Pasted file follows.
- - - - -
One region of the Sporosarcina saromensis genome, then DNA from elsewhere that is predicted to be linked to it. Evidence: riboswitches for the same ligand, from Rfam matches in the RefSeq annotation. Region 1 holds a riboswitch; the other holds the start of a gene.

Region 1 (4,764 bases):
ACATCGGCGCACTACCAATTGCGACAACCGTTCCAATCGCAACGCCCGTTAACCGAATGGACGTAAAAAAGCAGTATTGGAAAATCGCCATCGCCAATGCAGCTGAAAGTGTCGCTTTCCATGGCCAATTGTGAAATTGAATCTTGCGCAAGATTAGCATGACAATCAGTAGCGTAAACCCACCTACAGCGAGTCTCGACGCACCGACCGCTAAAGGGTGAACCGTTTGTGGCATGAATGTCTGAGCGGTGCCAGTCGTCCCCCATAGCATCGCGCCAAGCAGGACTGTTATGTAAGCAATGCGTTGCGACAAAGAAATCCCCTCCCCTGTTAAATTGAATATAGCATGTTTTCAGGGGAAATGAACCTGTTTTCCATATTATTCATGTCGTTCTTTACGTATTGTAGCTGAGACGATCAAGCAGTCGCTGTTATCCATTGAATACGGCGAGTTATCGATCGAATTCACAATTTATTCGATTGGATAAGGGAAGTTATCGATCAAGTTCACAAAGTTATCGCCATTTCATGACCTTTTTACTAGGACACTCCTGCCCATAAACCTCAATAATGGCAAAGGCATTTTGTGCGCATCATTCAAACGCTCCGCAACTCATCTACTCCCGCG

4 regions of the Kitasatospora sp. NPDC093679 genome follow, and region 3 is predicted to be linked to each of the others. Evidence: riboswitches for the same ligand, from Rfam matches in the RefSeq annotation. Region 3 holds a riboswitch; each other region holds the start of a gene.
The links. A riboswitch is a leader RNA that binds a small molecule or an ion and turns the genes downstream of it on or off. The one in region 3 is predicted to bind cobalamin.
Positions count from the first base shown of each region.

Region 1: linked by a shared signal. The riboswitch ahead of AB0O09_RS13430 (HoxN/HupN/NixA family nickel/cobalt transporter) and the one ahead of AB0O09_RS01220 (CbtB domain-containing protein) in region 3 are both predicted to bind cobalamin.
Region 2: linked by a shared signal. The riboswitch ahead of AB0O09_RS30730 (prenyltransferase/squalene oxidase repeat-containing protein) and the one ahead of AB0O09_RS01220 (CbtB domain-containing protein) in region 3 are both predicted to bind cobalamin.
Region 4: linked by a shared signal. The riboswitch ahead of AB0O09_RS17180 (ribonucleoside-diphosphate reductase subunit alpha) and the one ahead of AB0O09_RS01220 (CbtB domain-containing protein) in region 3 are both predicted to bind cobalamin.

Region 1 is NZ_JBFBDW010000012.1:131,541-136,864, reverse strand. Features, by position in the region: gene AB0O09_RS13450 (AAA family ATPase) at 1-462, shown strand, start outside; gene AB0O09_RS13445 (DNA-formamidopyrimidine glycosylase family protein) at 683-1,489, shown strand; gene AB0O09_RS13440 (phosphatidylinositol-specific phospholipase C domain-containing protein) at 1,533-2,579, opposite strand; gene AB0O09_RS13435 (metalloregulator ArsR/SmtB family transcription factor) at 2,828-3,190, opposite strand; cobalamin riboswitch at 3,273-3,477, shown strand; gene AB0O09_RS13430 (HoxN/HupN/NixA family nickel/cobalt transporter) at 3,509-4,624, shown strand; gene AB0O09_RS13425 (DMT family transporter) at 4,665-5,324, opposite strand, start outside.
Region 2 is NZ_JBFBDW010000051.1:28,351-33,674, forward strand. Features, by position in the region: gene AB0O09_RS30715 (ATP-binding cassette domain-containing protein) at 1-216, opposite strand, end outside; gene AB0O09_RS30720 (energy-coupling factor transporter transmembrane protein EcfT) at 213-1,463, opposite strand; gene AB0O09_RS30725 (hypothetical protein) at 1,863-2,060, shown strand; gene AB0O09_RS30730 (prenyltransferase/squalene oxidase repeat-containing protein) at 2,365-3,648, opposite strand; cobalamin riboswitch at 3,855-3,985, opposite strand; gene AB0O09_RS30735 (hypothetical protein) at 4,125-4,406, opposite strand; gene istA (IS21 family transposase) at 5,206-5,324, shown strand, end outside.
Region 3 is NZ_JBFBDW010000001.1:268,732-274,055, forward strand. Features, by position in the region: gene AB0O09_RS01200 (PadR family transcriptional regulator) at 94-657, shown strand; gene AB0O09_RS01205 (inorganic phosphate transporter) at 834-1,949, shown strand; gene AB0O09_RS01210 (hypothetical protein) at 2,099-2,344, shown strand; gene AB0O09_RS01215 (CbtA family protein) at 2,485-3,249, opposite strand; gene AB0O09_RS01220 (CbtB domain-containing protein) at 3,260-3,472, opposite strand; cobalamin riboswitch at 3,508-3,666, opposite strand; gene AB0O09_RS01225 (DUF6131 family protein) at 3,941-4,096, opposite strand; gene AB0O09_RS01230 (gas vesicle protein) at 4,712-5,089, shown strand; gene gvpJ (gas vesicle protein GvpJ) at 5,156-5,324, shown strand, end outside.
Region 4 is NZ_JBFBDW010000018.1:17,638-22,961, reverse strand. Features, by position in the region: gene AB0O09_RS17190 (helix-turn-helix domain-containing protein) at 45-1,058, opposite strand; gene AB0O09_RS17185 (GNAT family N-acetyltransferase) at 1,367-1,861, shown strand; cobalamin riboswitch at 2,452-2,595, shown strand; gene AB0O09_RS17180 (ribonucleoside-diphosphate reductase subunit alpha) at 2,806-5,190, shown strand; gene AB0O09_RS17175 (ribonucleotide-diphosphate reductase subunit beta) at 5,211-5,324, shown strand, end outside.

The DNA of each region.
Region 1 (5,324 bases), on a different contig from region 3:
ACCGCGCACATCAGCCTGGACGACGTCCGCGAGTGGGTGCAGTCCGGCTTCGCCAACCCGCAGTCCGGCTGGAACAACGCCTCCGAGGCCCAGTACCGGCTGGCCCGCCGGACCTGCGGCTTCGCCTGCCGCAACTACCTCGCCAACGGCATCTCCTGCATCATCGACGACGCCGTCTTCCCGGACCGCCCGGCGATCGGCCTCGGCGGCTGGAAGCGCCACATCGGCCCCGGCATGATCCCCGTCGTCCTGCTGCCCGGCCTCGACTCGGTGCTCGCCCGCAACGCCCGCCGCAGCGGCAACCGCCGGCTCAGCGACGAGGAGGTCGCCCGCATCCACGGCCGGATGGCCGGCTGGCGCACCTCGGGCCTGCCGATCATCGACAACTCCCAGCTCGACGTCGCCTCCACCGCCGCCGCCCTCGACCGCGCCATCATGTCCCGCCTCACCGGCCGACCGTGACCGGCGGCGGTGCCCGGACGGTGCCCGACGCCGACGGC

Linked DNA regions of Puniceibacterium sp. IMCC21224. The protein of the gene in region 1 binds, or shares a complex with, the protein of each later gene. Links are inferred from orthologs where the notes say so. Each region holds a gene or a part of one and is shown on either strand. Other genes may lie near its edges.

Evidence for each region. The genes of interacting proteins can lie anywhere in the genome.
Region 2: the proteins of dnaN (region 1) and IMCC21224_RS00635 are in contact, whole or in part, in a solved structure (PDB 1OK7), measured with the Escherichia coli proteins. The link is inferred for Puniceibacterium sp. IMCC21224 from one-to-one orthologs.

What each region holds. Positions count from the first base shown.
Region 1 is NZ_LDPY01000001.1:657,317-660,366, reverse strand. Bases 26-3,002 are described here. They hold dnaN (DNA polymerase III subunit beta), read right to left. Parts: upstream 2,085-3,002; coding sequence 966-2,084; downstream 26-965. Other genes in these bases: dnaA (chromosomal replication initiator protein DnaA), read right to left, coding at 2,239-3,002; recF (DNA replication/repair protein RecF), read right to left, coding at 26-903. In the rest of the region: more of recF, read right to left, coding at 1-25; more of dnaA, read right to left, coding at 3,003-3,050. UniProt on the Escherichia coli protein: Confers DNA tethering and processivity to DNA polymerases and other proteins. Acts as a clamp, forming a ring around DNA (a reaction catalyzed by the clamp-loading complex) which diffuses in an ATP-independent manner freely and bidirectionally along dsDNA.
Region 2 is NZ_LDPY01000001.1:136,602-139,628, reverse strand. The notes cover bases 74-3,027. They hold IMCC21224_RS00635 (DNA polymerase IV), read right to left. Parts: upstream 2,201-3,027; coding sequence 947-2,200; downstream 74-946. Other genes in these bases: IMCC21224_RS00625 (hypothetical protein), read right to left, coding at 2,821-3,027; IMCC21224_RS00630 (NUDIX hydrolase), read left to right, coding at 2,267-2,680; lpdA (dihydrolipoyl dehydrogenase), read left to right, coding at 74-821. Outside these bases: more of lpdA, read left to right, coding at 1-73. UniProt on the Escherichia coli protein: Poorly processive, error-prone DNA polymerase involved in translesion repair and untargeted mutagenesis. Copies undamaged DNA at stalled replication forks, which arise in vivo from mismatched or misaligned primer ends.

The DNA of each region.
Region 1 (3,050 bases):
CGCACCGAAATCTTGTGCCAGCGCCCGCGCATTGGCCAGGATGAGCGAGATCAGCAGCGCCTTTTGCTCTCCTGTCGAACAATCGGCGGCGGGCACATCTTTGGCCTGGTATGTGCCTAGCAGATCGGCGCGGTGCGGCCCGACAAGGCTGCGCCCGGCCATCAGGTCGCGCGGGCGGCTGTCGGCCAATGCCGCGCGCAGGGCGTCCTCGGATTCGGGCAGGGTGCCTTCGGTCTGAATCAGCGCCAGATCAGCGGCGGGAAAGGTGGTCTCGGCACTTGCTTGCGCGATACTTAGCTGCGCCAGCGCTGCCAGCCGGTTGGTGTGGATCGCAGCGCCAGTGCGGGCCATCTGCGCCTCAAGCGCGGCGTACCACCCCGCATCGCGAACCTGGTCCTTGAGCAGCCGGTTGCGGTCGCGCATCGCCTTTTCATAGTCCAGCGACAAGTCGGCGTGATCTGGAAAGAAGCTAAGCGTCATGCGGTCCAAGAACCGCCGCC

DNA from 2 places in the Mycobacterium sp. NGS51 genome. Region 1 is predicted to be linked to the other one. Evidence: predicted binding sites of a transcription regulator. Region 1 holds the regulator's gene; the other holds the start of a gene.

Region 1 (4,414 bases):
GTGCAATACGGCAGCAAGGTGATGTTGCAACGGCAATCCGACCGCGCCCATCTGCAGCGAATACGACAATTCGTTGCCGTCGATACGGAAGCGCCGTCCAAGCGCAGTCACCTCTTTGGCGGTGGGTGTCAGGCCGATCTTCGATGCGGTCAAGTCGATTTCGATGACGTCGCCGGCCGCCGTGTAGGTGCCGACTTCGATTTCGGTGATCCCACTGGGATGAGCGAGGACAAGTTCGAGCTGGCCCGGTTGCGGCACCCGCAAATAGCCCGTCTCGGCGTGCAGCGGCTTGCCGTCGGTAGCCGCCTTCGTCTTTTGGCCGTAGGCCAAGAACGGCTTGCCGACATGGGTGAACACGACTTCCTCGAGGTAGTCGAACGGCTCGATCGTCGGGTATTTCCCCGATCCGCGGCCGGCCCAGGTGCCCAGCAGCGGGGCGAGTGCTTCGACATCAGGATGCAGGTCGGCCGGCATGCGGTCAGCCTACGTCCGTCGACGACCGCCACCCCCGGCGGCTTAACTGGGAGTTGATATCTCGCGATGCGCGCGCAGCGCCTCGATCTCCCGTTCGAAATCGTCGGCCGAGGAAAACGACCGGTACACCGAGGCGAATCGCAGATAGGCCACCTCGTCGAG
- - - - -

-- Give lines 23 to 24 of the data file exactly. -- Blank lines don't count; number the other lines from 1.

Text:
The DNA of each region.
Region 1 (3,050 bases):